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We are now living in a relatively poor country (compared to other 'advanced' countries) with a few very wealthy people who control a disproportionate amount of financial resources, above and below all the tables, so why is it that when economists discuss the negative aspects of wages and inflation, they speak as if it applies to the whole economy? It doesn't. It seems we are running two parallel economies and penalizing one for the greed of the other. Really, who does the Fed work for and when?

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> And falling oil prices and falling freight prices and the end of supply chain snarls haven’t brought down core inflation yet.

Crude oil's prices have only been falling since mid-June, they take multiple months to properly feed through to general CPI (let alone core CPI), and we don't have inflation data for this month yet. And I don't see that the snarls in the supply chain are over? Through the summer I saw weird empty sections at the store and strike-outs on menus.

I remain basically happy with my June guesses at the biggest inflation contributors (https://noahpinion.substack.com/p/how-are-milton-friedmans-ideas-holding/comment/7259612). Not just oil prices (already elevated before Russia kicked Ukraine's door in), but also the war's impact on gas, wheat, and neon; the pandemic shock of consumer demand bouncing from services to goods and back, and office workers' demand for housing; a noisier and reduced supply of workers; and probably climate change too. Since I wrote that June comment, for instance, a third of Pakistan (a country bigger than Texas) went underwater. That might have some impact!

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You can compensate for the financial loss of income because of unemployment to some extent but unemployment has all kinds of social and health costs the government can't directly compensate for. People generally see themselves as a 'worker' that contributes to society but unemployment makes you dependent on the state and changes your relative status and position in society (and the way people talk about you). Unemployment, especially when longer lasting, is terrible for health. Even when adjusting for social class and other factors that negatively impact health, such as alcohol consumption/smoking amongst others, unemployed people have poorer health (and a higher risk of dying) than people with jobs and the effects can be longlasting. The story is similar for mental health and increased deaths of despair. A strong social safety net can attenuate these effects to some extent but i'm not sure that is being considered sufficiently at the moment.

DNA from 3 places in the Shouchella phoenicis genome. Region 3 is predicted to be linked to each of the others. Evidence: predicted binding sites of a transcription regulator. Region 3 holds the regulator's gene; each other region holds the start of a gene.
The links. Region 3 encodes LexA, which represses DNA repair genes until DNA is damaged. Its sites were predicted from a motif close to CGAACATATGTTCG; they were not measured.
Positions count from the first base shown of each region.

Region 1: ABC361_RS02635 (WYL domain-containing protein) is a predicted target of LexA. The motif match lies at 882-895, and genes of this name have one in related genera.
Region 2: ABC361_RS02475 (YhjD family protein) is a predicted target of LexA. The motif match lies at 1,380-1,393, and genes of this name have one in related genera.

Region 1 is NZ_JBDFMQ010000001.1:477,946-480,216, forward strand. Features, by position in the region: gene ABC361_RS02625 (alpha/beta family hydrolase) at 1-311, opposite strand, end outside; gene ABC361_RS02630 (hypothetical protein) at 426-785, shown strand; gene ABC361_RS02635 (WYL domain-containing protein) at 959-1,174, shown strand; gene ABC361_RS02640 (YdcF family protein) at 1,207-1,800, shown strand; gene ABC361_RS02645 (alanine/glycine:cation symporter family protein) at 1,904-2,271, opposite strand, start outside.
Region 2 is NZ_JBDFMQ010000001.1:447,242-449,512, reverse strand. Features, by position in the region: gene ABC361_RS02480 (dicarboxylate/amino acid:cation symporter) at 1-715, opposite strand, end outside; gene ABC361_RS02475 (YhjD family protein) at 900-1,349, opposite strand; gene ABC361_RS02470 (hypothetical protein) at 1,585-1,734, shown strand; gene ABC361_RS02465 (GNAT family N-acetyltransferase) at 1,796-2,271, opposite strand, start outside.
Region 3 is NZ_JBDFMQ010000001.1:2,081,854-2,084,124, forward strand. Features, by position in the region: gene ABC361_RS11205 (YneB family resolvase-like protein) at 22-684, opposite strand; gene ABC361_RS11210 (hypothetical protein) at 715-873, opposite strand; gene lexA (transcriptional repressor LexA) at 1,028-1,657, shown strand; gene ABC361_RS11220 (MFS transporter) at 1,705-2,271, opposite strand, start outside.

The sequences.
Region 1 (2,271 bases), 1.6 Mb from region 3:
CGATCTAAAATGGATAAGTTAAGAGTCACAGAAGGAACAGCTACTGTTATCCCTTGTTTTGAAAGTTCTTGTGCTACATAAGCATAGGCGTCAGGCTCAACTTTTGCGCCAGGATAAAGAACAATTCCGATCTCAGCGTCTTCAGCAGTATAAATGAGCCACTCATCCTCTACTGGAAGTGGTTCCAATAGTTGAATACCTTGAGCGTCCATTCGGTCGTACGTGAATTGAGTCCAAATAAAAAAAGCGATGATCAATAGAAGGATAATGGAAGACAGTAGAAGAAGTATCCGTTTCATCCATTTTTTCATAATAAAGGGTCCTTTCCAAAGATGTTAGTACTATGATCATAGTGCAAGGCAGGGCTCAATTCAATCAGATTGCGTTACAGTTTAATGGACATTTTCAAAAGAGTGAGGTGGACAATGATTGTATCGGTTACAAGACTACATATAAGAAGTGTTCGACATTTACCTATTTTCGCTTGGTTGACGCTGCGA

Hopefully we will not enter a period of long-lasting higher levels of unemployment but I feel like causing increased unemployment (for the sake of fighting inflation) is talked about with too much levity on twitter and elsewhere sometimes for the devastating effect it can have on people's lives.

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Unemployment programs are also inflationary, which isn't a problem in a deflationary environment but it is self-contradictory. Why sacrifice workers for the sake of inflation, but then immediately try to undo it?

If you care about unemployment, it's better not to create it so aggressively for the sake to inflation to begin with!

I think we should be permanently targeting a higher number than 2% (let's say 4%).